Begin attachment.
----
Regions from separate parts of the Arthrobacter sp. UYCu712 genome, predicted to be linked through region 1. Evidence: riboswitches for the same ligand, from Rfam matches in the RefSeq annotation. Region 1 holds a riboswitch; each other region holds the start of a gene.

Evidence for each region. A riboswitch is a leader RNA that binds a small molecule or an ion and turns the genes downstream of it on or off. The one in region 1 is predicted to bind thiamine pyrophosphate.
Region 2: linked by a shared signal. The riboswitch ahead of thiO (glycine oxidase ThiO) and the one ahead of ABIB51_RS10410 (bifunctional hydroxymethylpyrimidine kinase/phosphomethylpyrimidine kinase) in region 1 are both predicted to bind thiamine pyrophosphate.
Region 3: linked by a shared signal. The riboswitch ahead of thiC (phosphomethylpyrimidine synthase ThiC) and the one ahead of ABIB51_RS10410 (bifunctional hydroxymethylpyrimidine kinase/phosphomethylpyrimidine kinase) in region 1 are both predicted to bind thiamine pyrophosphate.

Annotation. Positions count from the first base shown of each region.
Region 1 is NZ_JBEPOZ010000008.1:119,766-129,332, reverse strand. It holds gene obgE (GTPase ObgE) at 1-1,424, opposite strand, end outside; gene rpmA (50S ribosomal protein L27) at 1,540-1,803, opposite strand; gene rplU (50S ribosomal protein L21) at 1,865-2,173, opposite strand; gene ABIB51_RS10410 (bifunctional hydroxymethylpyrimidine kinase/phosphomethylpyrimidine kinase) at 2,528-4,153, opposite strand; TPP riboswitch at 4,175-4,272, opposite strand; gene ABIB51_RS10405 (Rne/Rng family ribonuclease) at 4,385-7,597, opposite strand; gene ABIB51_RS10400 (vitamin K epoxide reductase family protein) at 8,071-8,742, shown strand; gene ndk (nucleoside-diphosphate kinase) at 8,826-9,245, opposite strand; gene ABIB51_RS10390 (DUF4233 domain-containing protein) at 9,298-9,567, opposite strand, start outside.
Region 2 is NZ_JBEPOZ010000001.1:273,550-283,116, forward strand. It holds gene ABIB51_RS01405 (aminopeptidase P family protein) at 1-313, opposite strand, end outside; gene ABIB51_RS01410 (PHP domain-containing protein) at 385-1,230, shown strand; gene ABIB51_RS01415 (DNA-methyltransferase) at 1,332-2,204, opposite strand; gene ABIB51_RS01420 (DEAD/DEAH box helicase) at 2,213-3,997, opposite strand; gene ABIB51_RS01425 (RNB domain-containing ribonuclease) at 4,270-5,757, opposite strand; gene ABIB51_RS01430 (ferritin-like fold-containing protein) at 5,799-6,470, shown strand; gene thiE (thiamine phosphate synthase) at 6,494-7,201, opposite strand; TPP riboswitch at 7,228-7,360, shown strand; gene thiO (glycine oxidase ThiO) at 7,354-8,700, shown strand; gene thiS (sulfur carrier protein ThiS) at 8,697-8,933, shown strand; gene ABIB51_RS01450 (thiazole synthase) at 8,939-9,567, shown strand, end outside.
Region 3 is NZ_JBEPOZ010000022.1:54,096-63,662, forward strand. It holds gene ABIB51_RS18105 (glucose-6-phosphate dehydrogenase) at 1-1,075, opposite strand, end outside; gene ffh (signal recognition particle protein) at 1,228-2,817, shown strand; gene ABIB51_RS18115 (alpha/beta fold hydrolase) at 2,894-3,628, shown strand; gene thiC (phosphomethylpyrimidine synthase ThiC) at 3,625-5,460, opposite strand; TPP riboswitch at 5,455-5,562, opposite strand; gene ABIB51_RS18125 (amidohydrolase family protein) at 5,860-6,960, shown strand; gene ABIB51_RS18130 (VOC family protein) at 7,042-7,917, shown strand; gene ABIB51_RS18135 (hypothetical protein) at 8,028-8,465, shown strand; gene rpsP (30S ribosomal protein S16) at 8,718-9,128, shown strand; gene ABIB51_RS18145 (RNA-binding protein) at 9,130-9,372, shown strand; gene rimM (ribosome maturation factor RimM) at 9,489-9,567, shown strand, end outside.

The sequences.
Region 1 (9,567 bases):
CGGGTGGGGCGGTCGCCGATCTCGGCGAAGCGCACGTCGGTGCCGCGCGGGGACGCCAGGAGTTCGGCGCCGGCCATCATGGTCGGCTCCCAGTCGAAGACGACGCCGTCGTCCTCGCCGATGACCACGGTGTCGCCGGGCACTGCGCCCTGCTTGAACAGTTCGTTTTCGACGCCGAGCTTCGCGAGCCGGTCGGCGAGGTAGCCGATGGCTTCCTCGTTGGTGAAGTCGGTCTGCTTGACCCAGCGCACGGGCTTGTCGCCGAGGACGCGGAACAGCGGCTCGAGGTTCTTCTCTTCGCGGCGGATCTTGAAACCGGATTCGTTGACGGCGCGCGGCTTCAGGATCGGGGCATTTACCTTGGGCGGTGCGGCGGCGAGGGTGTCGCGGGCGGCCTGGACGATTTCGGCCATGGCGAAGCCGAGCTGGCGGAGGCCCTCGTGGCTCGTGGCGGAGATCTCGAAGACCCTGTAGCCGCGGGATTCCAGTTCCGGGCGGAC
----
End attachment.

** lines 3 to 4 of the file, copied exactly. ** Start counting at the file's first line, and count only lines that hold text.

Region 2: linked by a shared signal. The riboswitch ahead of thiO (glycine oxidase ThiO) and the one ahead of ABIB51_RS10410 (bifunctional hydroxymethylpyrimidine kinase/phosphomethylpyrimidine kinase) in region 1 are both predicted to bind thiamine pyrophosphate.
Region 3: linked by a shared signal. The riboswitch ahead of thiC (phosphomethylpyrimidine synthase ThiC) and the one ahead of ABIB51_RS10410 (bifunctional hydroxymethylpyrimidine kinase/phosphomethylpyrimidine kinase) in region 1 are both predicted to bind thiamine pyrophosphate.